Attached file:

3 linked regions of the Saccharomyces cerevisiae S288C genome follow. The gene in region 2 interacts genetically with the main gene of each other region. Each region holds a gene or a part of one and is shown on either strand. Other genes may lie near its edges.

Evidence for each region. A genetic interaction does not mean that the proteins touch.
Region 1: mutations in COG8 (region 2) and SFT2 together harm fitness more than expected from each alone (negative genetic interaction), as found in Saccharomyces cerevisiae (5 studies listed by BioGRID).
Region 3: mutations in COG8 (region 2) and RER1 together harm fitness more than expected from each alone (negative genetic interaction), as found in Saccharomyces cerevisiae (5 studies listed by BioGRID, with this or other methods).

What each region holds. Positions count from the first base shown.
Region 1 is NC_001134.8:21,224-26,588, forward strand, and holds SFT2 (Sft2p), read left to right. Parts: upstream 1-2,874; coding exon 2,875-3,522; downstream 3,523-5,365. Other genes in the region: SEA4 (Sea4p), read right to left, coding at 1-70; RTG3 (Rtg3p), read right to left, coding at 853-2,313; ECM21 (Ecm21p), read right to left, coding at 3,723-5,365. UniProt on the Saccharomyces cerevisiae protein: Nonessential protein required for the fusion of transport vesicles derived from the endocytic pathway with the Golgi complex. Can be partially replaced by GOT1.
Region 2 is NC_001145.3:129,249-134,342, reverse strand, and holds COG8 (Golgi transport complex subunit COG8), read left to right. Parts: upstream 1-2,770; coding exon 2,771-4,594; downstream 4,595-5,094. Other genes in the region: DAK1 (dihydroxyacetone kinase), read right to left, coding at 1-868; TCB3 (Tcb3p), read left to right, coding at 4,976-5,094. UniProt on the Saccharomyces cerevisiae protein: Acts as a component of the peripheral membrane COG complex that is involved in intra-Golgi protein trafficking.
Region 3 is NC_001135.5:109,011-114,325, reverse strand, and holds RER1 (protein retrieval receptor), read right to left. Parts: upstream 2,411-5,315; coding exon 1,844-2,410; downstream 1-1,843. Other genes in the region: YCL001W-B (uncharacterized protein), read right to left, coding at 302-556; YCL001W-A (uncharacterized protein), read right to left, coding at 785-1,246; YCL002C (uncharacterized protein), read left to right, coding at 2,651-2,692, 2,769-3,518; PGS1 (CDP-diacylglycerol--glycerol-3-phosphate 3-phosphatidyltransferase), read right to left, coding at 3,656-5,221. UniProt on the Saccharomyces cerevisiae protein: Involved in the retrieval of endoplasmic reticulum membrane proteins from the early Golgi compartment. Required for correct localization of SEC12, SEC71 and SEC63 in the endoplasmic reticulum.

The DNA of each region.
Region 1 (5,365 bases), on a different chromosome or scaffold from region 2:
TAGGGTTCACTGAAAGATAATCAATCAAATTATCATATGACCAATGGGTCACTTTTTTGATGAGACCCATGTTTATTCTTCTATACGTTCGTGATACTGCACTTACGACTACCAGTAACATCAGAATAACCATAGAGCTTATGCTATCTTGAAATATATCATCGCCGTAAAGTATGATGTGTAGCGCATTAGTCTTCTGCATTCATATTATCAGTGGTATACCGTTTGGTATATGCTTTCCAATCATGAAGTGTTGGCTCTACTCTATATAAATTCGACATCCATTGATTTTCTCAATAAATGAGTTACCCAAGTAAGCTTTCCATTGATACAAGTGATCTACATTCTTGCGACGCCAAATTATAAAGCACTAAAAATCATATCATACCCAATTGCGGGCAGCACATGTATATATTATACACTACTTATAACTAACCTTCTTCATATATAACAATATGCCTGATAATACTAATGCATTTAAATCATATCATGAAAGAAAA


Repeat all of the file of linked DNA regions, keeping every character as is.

3 linked regions of the Saccharomyces cerevisiae S288C genome follow. The gene in region 2 interacts genetically with the main gene of each other region. Each region holds a gene or a part of one and is shown on either strand. Other genes may lie near its edges.

Evidence for each region. A genetic interaction does not mean that the proteins touch.
Region 1: mutations in COG8 (region 2) and SFT2 together harm fitness more than expected from each alone (negative genetic interaction), as found in Saccharomyces cerevisiae (5 studies listed by BioGRID).
Region 3: mutations in COG8 (region 2) and RER1 together harm fitness more than expected from each alone (negative genetic interaction), as found in Saccharomyces cerevisiae (5 studies listed by BioGRID, with this or other methods).

What each region holds. Positions count from the first base shown.
Region 1 is NC_001134.8:21,224-26,588, forward strand, and holds SFT2 (Sft2p), read left to right. Parts: upstream 1-2,874; coding exon 2,875-3,522; downstream 3,523-5,365. Other genes in the region: SEA4 (Sea4p), read right to left, coding at 1-70; RTG3 (Rtg3p), read right to left, coding at 853-2,313; ECM21 (Ecm21p), read right to left, coding at 3,723-5,365. UniProt on the Saccharomyces cerevisiae protein: Nonessential protein required for the fusion of transport vesicles derived from the endocytic pathway with the Golgi complex. Can be partially replaced by GOT1.
Region 2 is NC_001145.3:129,249-134,342, reverse strand, and holds COG8 (Golgi transport complex subunit COG8), read left to right. Parts: upstream 1-2,770; coding exon 2,771-4,594; downstream 4,595-5,094. Other genes in the region: DAK1 (dihydroxyacetone kinase), read right to left, coding at 1-868; TCB3 (Tcb3p), read left to right, coding at 4,976-5,094. UniProt on the Saccharomyces cerevisiae protein: Acts as a component of the peripheral membrane COG complex that is involved in intra-Golgi protein trafficking.
Region 3 is NC_001135.5:109,011-114,325, reverse strand, and holds RER1 (protein retrieval receptor), read right to left. Parts: upstream 2,411-5,315; coding exon 1,844-2,410; downstream 1-1,843. Other genes in the region: YCL001W-B (uncharacterized protein), read right to left, coding at 302-556; YCL001W-A (uncharacterized protein), read right to left, coding at 785-1,246; YCL002C (uncharacterized protein), read left to right, coding at 2,651-2,692, 2,769-3,518; PGS1 (CDP-diacylglycerol--glycerol-3-phosphate 3-phosphatidyltransferase), read right to left, coding at 3,656-5,221. UniProt on the Saccharomyces cerevisiae protein: Involved in the retrieval of endoplasmic reticulum membrane proteins from the early Golgi compartment. Required for correct localization of SEC12, SEC71 and SEC63 in the endoplasmic reticulum.

The DNA of each region.
Region 1 (5,365 bases), on a different chromosome or scaffold from region 2:
TAGGGTTCACTGAAAGATAATCAATCAAATTATCATATGACCAATGGGTCACTTTTTTGATGAGACCCATGTTTATTCTTCTATACGTTCGTGATACTGCACTTACGACTACCAGTAACATCAGAATAACCATAGAGCTTATGCTATCTTGAAATATATCATCGCCGTAAAGTATGATGTGTAGCGCATTAGTCTTCTGCATTCATATTATCAGTGGTATACCGTTTGGTATATGCTTTCCAATCATGAAGTGTTGGCTCTACTCTATATAAATTCGACATCCATTGATTTTCTCAATAAATGAGTTACCCAAGTAAGCTTTCCATTGATACAAGTGATCTACATTCTTGCGACGCCAAATTATAAAGCACTAAAAATCATATCATACCCAATTGCGGGCAGCACATGTATATATTATACACTACTTATAACTAACCTTCTTCATATATAACAATATGCCTGATAATACTAATGCATTTAAATCATATCATGAAAGAAAA